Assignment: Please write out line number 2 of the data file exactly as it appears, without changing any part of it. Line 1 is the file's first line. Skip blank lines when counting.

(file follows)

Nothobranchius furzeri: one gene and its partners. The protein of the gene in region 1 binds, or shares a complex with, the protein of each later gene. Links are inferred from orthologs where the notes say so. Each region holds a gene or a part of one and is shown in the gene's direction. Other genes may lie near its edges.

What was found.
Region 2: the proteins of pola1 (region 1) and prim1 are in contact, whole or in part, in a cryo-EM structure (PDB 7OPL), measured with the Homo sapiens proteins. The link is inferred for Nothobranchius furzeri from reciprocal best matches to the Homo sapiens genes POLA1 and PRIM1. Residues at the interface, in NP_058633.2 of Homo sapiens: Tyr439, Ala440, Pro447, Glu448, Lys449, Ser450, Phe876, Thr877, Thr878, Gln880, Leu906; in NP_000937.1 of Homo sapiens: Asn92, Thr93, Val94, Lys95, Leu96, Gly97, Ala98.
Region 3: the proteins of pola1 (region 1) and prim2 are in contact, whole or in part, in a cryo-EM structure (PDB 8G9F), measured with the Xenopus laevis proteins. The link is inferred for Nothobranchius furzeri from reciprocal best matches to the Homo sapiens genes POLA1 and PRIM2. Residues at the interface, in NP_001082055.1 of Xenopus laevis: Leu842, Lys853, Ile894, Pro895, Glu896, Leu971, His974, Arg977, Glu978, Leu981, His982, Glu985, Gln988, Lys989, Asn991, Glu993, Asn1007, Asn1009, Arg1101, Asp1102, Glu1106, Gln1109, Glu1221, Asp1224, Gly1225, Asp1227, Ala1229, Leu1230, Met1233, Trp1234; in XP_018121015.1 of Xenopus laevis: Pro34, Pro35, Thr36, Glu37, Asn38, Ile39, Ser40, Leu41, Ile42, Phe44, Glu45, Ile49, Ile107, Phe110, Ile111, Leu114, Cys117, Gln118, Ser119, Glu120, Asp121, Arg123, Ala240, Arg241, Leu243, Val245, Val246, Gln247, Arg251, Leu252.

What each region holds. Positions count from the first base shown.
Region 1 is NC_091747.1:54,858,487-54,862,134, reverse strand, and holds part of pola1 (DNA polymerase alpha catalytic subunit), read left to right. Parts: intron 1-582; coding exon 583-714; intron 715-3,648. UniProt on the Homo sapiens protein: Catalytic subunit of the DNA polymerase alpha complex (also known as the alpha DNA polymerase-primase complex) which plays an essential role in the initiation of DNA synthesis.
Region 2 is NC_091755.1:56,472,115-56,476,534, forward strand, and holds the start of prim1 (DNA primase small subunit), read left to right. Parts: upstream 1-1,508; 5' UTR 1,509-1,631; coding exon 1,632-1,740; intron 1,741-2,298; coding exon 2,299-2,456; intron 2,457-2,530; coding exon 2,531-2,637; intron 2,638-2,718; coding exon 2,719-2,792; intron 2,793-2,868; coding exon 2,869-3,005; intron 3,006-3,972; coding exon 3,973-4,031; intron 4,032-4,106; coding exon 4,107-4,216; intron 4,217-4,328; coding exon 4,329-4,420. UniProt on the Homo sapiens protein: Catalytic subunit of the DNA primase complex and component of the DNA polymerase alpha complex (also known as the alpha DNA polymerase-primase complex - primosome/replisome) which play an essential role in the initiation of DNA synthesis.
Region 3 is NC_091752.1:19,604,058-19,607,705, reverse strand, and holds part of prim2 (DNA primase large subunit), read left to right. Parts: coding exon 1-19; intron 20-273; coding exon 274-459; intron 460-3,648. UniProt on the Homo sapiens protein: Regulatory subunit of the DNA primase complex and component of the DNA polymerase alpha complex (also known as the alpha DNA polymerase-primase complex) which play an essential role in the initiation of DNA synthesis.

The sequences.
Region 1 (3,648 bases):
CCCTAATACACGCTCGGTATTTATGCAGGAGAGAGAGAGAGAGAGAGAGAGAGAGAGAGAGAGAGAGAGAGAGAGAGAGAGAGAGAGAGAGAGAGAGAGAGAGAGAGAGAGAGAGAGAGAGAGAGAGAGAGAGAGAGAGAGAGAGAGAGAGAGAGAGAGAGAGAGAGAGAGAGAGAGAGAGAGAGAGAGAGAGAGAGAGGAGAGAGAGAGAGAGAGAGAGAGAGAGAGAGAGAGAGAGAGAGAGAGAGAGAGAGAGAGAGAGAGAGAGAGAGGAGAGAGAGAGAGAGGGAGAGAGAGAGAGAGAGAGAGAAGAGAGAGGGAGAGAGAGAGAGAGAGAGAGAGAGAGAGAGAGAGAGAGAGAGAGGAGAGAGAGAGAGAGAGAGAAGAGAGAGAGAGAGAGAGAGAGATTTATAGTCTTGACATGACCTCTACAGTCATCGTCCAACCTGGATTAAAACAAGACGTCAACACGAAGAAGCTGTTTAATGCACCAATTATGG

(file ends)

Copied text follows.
What was found.